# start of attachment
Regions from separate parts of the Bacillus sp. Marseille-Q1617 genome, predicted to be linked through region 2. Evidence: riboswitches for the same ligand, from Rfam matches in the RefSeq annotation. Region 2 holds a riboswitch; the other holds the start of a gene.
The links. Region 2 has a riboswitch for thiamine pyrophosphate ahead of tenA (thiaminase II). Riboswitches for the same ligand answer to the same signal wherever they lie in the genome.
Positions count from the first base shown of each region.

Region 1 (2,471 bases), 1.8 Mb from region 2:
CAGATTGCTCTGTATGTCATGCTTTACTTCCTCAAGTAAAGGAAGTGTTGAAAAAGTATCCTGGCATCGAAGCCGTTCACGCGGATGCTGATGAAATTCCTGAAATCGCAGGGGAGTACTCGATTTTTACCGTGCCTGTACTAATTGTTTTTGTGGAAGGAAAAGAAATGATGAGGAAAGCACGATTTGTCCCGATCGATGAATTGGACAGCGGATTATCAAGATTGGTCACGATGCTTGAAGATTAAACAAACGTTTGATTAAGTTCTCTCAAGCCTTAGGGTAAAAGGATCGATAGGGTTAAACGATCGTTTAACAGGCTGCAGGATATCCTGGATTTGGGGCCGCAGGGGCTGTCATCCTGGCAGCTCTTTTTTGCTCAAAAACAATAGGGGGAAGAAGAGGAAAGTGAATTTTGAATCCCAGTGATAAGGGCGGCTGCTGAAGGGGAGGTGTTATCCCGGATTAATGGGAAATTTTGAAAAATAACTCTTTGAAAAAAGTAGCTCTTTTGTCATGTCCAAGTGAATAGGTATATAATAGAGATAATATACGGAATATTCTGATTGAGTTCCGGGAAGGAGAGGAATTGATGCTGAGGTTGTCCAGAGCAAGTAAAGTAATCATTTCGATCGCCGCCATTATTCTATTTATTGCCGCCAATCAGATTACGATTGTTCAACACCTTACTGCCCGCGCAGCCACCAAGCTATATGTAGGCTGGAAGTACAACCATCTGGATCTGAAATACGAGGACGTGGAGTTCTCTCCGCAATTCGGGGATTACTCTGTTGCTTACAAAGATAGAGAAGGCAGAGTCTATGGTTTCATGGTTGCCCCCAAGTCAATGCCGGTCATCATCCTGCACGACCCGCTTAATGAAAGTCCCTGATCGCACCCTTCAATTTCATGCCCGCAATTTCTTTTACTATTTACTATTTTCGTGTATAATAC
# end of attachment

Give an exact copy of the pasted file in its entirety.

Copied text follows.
Regions from separate parts of the Bacillus sp. Marseille-Q1617 genome, predicted to be linked through region 2. Evidence: riboswitches for the same ligand, from Rfam matches in the RefSeq annotation. Region 2 holds a riboswitch; the other holds the start of a gene.
The links. Region 2 has a riboswitch for thiamine pyrophosphate ahead of tenA (thiaminase II). Riboswitches for the same ligand answer to the same signal wherever they lie in the genome.
Positions count from the first base shown of each region.

Region 1 (2,471 bases), 1.8 Mb from region 2:
CAGATTGCTCTGTATGTCATGCTTTACTTCCTCAAGTAAAGGAAGTGTTGAAAAAGTATCCTGGCATCGAAGCCGTTCACGCGGATGCTGATGAAATTCCTGAAATCGCAGGGGAGTACTCGATTTTTACCGTGCCTGTACTAATTGTTTTTGTGGAAGGAAAAGAAATGATGAGGAAAGCACGATTTGTCCCGATCGATGAATTGGACAGCGGATTATCAAGATTGGTCACGATGCTTGAAGATTAAACAAACGTTTGATTAAGTTCTCTCAAGCCTTAGGGTAAAAGGATCGATAGGGTTAAACGATCGTTTAACAGGCTGCAGGATATCCTGGATTTGGGGCCGCAGGGGCTGTCATCCTGGCAGCTCTTTTTTGCTCAAAAACAATAGGGGGAAGAAGAGGAAAGTGAATTTTGAATCCCAGTGATAAGGGCGGCTGCTGAAGGGGAGGTGTTATCCCGGATTAATGGGAAATTTTGAAAAATAACTCTTTGAAAAAAGTAGCTCTTTTGTCATGTCCAAGTGAATAGGTATATAATAGAGATAATATACGGAATATTCTGATTGAGTTCCGGGAAGGAGAGGAATTGATGCTGAGGTTGTCCAGAGCAAGTAAAGTAATCATTTCGATCGCCGCCATTATTCTATTTATTGCCGCCAATCAGATTACGATTGTTCAACACCTTACTGCCCGCGCAGCCACCAAGCTATATGTAGGCTGGAAGTACAACCATCTGGATCTGAAATACGAGGACGTGGAGTTCTCTCCGCAATTCGGGGATTACTCTGTTGCTTACAAAGATAGAGAAGGCAGAGTCTATGGTTTCATGGTTGCCCCCAAGTCAATGCCGGTCATCATCCTGCACGACCCGCTTAATGAAAGTCCCTGATCGCACCCTTCAATTTCATGCCCGCAATTTCTTTTACTATTTACTATTTTCGTGTATAATAC